With the world’s population now exceeding seven billion, many municipalities in both emerging markets and developed nations are paying closer attention on how they manage their infrastructure and resources.
A number of larger cities are well on their way to becoming smart cities. Market research firm Frost & Sullivan succinctly sums up how these cities are now being defined – built on solutions and technology leading to the adoption of at least five of eight smart parameters – smart energy, smart building, smart mobility, smart healthcare, smart infrastructure, smart technology, smart governance and smart education, and smart citizen.
That’s a whole lotta ‘smarts’ to digest. And it’s a potentially huge market – valued at $1.565 billion by 2020 according to Frost & Sullivan.
Depending on whose definition of a smart city you accept, at the end of last year, for instance, IHS Technology estimated there were 21 smart cities worldwide, slated to increase to 88 by 2025.
And many of these cities have already rolled out an array of innovative technology solutions.
San Francisco unveiled SFpark, a parking solution deployed in 7,000 metered spaces and in 15 of 20 municipally owned parking lots. Sensors are placed in the tarmac of parking spaces in order to detect a vehicle’s presence.
In London, the Oyster Card provides one point of payment across a multi-modal transport system.
Barcelona and Santander, Spain have installed soil humidity sensors in municipal parks to detect when water is needed – this is helping to both reduce water usage and costs, and improve sustainability. In Barcelona, the city predicts water bills will be reduced by 25 percent this year; annual savings will be about $60 million.
The Seoul Metropolitan Government created a content management system that consolidated more than 70 previously specialized websites. It now provides a single platform for citizens to quickly glean information on all public services.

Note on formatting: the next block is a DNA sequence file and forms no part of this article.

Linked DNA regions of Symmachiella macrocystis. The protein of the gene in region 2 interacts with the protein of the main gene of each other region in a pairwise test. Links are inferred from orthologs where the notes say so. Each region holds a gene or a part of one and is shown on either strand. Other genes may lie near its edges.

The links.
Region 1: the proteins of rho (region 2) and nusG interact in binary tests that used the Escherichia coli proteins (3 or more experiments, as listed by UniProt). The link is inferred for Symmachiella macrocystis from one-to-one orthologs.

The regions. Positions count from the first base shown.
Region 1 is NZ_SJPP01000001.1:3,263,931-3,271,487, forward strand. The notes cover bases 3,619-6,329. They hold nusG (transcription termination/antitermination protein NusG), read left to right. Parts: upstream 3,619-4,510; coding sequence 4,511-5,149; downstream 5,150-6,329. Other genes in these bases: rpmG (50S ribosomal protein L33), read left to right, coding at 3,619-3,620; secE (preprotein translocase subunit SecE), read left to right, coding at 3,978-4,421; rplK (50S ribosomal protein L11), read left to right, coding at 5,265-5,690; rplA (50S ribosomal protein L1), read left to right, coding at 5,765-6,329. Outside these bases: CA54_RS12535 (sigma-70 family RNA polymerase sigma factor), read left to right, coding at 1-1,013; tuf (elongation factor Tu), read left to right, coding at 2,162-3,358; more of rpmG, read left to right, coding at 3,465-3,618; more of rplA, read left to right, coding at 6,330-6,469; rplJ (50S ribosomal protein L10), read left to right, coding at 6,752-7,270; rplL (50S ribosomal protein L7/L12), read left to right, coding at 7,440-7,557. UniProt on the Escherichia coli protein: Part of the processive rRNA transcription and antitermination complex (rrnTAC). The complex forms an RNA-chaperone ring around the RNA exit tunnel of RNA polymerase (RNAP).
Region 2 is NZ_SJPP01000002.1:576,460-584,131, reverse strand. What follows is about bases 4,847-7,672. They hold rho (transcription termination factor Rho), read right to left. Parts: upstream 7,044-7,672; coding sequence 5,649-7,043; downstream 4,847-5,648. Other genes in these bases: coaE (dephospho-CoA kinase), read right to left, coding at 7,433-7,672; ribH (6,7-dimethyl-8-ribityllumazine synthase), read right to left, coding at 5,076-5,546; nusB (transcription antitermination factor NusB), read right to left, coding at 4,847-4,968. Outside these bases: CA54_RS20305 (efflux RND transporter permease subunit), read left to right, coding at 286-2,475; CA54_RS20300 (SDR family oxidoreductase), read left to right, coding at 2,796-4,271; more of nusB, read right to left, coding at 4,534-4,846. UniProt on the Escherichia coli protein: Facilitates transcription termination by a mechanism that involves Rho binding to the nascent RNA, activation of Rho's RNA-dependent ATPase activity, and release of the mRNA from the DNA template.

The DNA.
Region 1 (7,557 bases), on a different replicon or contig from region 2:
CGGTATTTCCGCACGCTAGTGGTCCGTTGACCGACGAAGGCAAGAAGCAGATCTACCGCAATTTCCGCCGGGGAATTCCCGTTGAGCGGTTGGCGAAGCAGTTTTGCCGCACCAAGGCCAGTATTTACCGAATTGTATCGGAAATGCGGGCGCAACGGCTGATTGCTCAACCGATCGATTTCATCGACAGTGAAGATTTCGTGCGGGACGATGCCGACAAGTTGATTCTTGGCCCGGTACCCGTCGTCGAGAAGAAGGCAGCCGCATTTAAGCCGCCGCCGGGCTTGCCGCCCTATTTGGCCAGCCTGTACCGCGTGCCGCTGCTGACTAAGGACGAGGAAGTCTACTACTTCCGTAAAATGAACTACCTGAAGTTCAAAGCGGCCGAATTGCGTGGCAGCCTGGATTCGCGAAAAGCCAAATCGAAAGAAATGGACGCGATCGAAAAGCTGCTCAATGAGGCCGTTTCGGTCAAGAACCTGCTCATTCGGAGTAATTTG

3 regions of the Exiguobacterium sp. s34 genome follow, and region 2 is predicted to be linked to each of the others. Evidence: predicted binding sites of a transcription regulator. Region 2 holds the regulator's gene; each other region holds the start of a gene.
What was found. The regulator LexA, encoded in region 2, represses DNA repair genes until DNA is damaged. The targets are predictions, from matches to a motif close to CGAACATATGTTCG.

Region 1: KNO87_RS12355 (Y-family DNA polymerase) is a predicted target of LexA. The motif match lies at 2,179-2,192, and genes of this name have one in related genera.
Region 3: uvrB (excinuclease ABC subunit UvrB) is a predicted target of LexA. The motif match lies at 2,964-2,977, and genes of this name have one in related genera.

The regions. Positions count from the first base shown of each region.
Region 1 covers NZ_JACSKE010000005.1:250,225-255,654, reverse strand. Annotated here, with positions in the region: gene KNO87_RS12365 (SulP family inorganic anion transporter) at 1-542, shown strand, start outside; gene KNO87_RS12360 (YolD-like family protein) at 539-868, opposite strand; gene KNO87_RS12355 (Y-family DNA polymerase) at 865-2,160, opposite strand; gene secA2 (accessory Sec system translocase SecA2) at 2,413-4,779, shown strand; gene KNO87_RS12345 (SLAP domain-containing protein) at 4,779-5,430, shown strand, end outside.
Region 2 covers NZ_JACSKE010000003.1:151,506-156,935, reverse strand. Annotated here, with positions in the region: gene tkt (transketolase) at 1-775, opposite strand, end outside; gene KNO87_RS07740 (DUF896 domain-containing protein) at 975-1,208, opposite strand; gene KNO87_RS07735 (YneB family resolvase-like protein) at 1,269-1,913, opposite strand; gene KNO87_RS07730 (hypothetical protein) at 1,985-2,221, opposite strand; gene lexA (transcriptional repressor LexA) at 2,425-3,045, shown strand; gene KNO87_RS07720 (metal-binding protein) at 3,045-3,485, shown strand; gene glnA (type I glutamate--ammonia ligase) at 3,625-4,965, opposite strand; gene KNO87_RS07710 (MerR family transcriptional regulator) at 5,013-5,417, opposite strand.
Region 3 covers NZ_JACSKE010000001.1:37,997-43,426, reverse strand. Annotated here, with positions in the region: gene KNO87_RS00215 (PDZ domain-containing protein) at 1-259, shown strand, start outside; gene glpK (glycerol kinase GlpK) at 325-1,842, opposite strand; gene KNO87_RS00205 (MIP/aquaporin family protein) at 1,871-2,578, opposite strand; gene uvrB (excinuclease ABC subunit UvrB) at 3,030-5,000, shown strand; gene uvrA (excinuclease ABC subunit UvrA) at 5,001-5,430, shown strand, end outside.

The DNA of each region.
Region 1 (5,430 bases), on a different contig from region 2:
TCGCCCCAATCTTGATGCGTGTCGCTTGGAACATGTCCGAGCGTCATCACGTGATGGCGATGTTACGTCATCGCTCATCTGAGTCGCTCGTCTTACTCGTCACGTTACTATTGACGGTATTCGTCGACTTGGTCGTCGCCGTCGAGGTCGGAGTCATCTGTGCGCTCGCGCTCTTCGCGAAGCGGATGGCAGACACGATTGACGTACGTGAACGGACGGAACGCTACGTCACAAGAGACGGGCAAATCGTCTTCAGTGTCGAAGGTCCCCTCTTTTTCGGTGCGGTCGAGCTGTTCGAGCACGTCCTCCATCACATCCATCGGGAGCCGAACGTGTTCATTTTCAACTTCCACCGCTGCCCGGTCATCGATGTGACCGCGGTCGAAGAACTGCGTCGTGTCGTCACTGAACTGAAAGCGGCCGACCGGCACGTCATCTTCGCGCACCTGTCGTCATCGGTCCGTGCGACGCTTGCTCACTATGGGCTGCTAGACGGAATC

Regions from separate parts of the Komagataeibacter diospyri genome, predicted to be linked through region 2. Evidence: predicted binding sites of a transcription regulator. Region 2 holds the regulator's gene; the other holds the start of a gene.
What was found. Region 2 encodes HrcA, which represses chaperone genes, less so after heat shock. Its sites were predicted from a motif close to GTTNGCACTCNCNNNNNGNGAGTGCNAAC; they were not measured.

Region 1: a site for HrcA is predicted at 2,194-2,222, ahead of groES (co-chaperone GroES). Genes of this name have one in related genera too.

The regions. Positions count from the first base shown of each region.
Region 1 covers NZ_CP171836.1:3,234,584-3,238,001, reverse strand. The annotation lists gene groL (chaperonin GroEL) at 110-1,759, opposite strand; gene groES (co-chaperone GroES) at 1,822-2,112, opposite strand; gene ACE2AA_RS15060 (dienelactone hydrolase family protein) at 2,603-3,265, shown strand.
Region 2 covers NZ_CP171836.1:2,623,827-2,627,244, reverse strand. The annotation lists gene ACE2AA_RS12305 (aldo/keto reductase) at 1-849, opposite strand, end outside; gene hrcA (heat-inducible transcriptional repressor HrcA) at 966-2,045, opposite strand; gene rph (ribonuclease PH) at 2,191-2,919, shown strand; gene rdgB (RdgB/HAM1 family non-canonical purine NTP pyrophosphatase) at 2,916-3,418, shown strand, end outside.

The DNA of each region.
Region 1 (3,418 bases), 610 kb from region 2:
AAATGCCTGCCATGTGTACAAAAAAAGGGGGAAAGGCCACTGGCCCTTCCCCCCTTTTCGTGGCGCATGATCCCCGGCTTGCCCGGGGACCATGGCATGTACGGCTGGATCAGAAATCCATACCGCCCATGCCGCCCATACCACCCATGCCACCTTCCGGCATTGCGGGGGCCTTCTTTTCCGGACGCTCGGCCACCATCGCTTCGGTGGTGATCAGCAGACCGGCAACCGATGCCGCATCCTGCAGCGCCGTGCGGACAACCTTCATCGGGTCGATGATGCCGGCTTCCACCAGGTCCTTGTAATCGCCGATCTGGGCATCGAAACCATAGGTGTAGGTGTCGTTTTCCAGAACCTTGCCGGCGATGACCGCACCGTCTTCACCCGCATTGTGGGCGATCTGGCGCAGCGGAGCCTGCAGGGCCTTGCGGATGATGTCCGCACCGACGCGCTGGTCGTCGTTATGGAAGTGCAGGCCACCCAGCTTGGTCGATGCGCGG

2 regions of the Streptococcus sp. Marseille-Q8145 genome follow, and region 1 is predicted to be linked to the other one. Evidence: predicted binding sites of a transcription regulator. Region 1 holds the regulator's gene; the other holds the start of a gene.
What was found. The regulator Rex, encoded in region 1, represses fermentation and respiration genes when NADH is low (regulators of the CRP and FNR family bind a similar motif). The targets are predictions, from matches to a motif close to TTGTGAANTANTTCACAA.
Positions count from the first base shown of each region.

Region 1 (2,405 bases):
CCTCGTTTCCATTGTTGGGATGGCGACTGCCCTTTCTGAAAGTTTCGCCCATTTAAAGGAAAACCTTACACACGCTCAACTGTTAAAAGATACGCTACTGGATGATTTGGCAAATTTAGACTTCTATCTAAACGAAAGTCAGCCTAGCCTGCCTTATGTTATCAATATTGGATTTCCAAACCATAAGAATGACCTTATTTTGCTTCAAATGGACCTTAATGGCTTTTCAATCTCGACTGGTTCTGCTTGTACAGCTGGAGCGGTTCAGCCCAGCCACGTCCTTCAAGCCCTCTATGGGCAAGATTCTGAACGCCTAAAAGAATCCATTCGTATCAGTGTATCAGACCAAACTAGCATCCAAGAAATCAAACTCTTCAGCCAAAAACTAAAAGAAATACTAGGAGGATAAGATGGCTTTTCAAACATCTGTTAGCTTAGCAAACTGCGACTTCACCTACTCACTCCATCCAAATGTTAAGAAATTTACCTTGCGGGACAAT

Masdar City is a planned high-tech habitat created entirely from scratch in Abu Dhabi; key goal is for it to eventually function as a clean tech cluster. At full build out by 2025, Masdar City is expected to have 40,000 residents and 50,000 commuters.
But to quote from that cheesy 1971 Carpenters song, ‘we’ve only just begun.’
Mike Steep, SVP of global business operations at PARC, a Xerox company, is also a distinguished visiting scholar at Stanford University. Writing in Forbes about the future smart city, Steep emphasized that we don’t just live in a city – we cross its layers daily.
“In the simplest view, cities have three layers: the underground level, the surface and the airspace. In a Smart City, there’s a corresponding parallel universe of data-collecting sensors integrated within each stratum,” said Steep.
As one example, Steep said cities are supported by an enormous subterranean physical complex – electricity, fresh water, heat, sewers, structural supports and transportation.
“Today these systems are being augmented with sensors, digital arrays, and hubs to monitor every aspect of their activity. If the earth shakes, whether from a train or a seismic event, the data will be accurately captured,” said Steep.
Steep added that the truly connected city “begins to emerge in how data is managed across all three physical layers. Data analytics becomes the glue, that when managed well, dramatically improves your experience of life.”
And when implemented wisely, said Steep, smart cities will put each of us “at the center of far-reaching civic and commercial networks…points of connection will be everywhere – smartphones, clothing, cars, benches, buildings, parking meters, speed bumps, shop windows, and more.”
About Neal Leavitt
Neal Leavitt runs San Diego County-based Leavitt Communications, which he established back in 1991. He received his Bachelor of Arts degree in communications from UC-Berkeley and a Master of Arts degree in journalism & public affairs from American University in Washington, DC. Neal has also lived abroad and has traveled extensively to more than 80 countries worldwide.